As we at Daily Kos Election always like to remind readers, a politician isn't running for office until they announce they're running for office: Until that magic moment, they can always back down. That holds especially true for Ryan, who has a long history of mulling bids for higher office in Ohio but always opting to stay in the House. Indeed, back in 2009, the Washington Post reported that Ryan was about to announce that he'd be joining Democratic Gov. Ted Strickland as his running-mate. That week came and went without such an announcement, though, and Ryan ended up saying the following month that he'd be staying in the House.
However, there's one big reason to think that Ryan may finally make the jump this time. Ohio Republicans will more or less have free rein to draw the new congressional maps as they please despite the passage in 2018 of a supposedly reform-minded constitutional amendment, and they very well could leave him without a friendly seat to remain in. It will be months before any states can so much as begin the redistricting process, but Ryan may decide that it's better to go ahead and launch a statewide campaign soon, when he'll at least know the terrain, rather than wait and hope that he isn't turfed out of his seat.
Other Democrats have been talking about running for the Senate, but a Ryan campaign could make another race more enticing for at least one of them. Dayton Mayor Nan Whaley has been eyeing runs for the Senate, for governor, or for the House, and the Times reports that "many Ohio Democrats believe she and Mr. Ryan would try to avoid clashing in a primary."
That doesn't guarantee that Ryan would avert a competitive nomination race, however. Last week, right after Portman surprised the political world by announcing his departure, Rep. Joyce Beatty did not rule out a bid for the upper chamber.
● NC-Sen: Politico's James Arkin reports that former state Supreme Court Chief Justice Cheri Beasley, who lost re-election last year by just 401 votes, is "seriously considering" entering the Democratic primary for next year's open-seat Senate race. Arkin also mentions a couple of other Democratic names that haven't come up before, state Sen. Sydney Batch and Charlotte Mayor Vi Lyles, as potential candidates, though he adds that unnamed sources say they "expect" state Attorney General Josh Stein to pass on a Senate bid and instead run for governor in 2024, when Gov. Roy Cooper will be term-limited.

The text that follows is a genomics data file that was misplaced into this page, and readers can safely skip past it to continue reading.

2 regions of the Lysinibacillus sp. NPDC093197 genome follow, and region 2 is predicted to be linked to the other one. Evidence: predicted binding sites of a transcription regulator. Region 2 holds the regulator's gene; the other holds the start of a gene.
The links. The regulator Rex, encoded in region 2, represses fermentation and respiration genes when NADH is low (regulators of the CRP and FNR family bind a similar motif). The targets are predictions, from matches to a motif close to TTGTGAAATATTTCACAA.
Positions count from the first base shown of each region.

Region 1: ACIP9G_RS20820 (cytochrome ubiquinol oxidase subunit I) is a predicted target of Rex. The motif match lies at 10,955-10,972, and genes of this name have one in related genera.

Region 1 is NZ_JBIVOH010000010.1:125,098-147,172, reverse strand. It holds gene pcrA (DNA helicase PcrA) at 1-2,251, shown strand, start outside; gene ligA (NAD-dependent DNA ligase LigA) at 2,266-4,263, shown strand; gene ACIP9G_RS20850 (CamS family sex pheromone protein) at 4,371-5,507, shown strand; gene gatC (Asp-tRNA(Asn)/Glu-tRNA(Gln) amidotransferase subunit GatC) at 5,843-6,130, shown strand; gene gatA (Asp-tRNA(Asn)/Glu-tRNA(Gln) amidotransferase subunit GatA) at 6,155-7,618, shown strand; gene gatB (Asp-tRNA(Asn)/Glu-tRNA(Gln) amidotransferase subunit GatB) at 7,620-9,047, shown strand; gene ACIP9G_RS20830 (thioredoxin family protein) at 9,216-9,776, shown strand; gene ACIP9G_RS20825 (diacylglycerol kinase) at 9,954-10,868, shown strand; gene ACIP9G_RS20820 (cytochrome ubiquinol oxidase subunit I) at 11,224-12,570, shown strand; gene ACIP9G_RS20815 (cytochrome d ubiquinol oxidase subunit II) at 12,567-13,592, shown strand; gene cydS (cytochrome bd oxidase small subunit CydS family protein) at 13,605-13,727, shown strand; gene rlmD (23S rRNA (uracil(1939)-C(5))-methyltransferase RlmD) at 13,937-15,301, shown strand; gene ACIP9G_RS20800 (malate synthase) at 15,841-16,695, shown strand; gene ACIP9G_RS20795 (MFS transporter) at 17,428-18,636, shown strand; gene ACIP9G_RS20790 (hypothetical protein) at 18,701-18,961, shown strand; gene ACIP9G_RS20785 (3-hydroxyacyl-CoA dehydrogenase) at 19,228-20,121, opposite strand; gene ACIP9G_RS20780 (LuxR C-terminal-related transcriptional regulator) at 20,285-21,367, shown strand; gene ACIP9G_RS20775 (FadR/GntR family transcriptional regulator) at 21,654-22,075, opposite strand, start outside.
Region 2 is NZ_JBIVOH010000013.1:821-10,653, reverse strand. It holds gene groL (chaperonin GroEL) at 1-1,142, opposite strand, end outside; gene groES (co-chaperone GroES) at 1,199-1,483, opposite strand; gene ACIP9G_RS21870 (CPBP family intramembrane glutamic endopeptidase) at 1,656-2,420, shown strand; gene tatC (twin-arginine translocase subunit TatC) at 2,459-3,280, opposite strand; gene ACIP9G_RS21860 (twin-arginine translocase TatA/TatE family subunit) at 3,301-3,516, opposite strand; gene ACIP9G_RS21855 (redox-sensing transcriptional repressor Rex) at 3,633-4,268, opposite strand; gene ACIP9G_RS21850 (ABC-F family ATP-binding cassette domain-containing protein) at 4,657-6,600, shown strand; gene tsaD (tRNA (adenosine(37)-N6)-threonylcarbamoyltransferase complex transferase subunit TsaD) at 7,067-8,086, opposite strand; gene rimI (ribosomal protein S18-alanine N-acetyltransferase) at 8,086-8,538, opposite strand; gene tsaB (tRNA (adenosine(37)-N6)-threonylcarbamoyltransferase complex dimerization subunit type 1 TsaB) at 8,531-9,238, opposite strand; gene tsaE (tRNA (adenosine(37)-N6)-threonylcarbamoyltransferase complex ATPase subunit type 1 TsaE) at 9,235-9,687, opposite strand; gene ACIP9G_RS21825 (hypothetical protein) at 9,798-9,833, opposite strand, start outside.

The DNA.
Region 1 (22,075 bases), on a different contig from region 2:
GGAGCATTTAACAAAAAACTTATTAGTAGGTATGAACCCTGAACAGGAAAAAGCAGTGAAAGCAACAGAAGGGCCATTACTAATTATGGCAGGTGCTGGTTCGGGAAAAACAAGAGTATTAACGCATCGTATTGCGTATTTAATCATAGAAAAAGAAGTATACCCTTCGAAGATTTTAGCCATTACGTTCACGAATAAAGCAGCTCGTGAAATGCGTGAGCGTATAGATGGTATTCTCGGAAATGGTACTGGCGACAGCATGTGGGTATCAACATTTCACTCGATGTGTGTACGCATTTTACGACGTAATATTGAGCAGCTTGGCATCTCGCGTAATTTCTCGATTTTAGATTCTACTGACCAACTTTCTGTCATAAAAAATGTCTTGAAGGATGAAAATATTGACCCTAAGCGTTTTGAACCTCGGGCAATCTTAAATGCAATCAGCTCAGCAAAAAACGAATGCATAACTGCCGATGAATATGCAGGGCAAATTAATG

● CA-Gov: Former San Diego Mayor Kevin Faulconer formally kicked off his bid for governor on Monday, saying he'd run either in a recall election of Democratic Gov. Gavin Newsom or in 2022, when voters would normally have the chance to pick their governor. Faulconer, a relative moderate, is the second prominent Republican to announce a campaign for a possible recall, following conservative businessman John Cox. Even if a recall does make the ballot, though, initial polling shows it failing: A new survey from UC Berkeley finds voters opposing the idea 45-36.
● MN-Gov: Axios's Torey Van Oot checks in on a few potential Republican candidates for governor, including Sen. Karin Housley, who was the party's unsuccessful nominee for Senate in 2018 and now says of a possible gubernatorial bid, "We haven't completely ruled it out." Meanwhile, state Senate Majority Leader Paul Gazelka, who was previously reported to be considering, says "Ask me in the summer," after the legislature adjourns.
Van Oot also talked to state Sen. Tom Bakk, a former Democrat who left the party last year to become an independent (and in so doing, won a prize committee chairmanship from the Republicans who control the Senate). Bakk didn't quite rule out an independent run for governor but he sounded pretty glum about the idea and even hinted he might not seek re-election.
● FL-05: Florida Politics reported Tuesday that Democratic Rep. Al Lawson was considering a bid against Republican Gov. Ron DeSantis, though the congressman has not yet said anything publicly about his interest yet